I’d be willing to bet White Shoulders was the first perfume many of you owned — or pilfered a drop or two from your mom’s dresser. From the fragrance’s tawny pink packaging with a gold cameo and font that looks like it was lifted from a Marquess’s personal letter, to its lush white floral scent, for me White Shoulders was the ne plus ultra of class.
And then I grew up. To be fair, White Shoulders changed a lot over the years, too. When it was first released in 1945, the Hartnell perfume company, later renamed Evyan Perfumes, manufactured it. Over the years, White Shoulders bounced from Evyan to Elizabeth Arden to Parfums International, and now to a company I’ve never heard of, Idea Fragrances Company. No doubt its formula changed and cheapened. Now for six dollars and a trip to Walmart, you can own a quarter ounce of White Shoulders Parfum.
Jan Moran’s Fabulous Fragrances lists White Shoulders’ notes as neroli, tuberose, aldehydes, gardenia, jasmine, orris, lily of the valley, rose, lilac, sandalwood, amber, musk, and oakmoss, and writes that its “predominant note is tuberose.” In other words, White Shoulders is a tuberose fragrance with every other white flower in the book shoveled in.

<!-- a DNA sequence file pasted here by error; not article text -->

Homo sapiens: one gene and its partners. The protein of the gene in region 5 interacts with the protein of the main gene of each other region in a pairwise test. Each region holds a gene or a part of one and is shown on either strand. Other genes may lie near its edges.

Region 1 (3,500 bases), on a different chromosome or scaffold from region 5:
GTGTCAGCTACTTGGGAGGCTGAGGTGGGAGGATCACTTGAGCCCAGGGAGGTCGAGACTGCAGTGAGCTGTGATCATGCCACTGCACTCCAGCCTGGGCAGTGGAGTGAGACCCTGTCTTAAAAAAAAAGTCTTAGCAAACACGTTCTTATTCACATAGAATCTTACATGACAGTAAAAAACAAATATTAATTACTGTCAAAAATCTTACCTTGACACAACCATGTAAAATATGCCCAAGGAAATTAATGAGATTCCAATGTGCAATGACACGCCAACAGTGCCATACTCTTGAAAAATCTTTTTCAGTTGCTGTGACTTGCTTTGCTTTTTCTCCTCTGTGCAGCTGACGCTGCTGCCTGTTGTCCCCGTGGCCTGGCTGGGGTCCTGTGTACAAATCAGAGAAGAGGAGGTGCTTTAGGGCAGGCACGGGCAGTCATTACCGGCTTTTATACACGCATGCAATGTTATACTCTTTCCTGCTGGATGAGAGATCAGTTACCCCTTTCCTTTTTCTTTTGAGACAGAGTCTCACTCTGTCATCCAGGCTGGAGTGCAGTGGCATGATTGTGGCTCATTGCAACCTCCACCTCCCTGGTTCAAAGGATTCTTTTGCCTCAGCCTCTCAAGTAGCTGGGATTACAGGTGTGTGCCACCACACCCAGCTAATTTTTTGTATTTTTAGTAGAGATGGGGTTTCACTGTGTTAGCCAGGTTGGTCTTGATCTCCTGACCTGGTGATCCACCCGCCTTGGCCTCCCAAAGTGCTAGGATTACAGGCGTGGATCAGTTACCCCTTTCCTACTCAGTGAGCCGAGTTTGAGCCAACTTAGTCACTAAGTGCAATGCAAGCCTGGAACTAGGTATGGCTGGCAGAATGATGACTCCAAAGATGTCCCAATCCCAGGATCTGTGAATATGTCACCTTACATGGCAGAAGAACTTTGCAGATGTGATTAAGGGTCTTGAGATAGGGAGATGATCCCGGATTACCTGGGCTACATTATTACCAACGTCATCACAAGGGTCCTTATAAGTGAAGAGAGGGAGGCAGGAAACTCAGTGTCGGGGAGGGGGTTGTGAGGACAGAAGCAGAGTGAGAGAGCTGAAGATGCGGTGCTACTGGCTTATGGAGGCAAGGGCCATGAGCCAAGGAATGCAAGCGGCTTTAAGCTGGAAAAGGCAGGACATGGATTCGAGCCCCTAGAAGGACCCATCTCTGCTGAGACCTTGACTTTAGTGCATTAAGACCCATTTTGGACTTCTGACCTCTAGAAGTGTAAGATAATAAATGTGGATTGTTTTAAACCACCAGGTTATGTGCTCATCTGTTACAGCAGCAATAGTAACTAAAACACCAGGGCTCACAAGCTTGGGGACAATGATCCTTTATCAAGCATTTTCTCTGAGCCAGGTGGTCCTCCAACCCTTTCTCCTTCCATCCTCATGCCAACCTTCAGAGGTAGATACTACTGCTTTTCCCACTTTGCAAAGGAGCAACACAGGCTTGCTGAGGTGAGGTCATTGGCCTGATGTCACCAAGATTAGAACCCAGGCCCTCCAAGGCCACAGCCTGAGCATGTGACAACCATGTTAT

Initially, I was willing to go with that description, and after a few wearings I decided White Shoulders was a pretty, innocent fragrance without a lot of sex appeal or surprise, but nice nonetheless. Plus the bottle is so darned cute. Then I tried White Shoulders next to Frédéric Malle Carnal Flower. Compared to that heady tuberose heartbreaker, I realized White Shoulders has a lot of rose. In fact, after about fifteen minutes, I’d call it a rose rather than a tuberose fragrance. I could also smell how one-dimensional it was.
White Shoulders Parfum has limited sillage and lasts a few hours. Once the fragrance turns rosy, it fades and disappears without a lot of development. While it will always have a special place in my heart, I probably won’t be giving it a special place in my perfume cabinet.
The good news is that the delicious pink of White Shoulders’ box and cap, and the cameo molded into the bottle remain the same. I may not wear the fragrance, but I’ll keep the box. If I ever have a boudoir, you can bet I’m painting it the exact same color.
Idea Fragrances Company White Shoulders can be found at drugstores.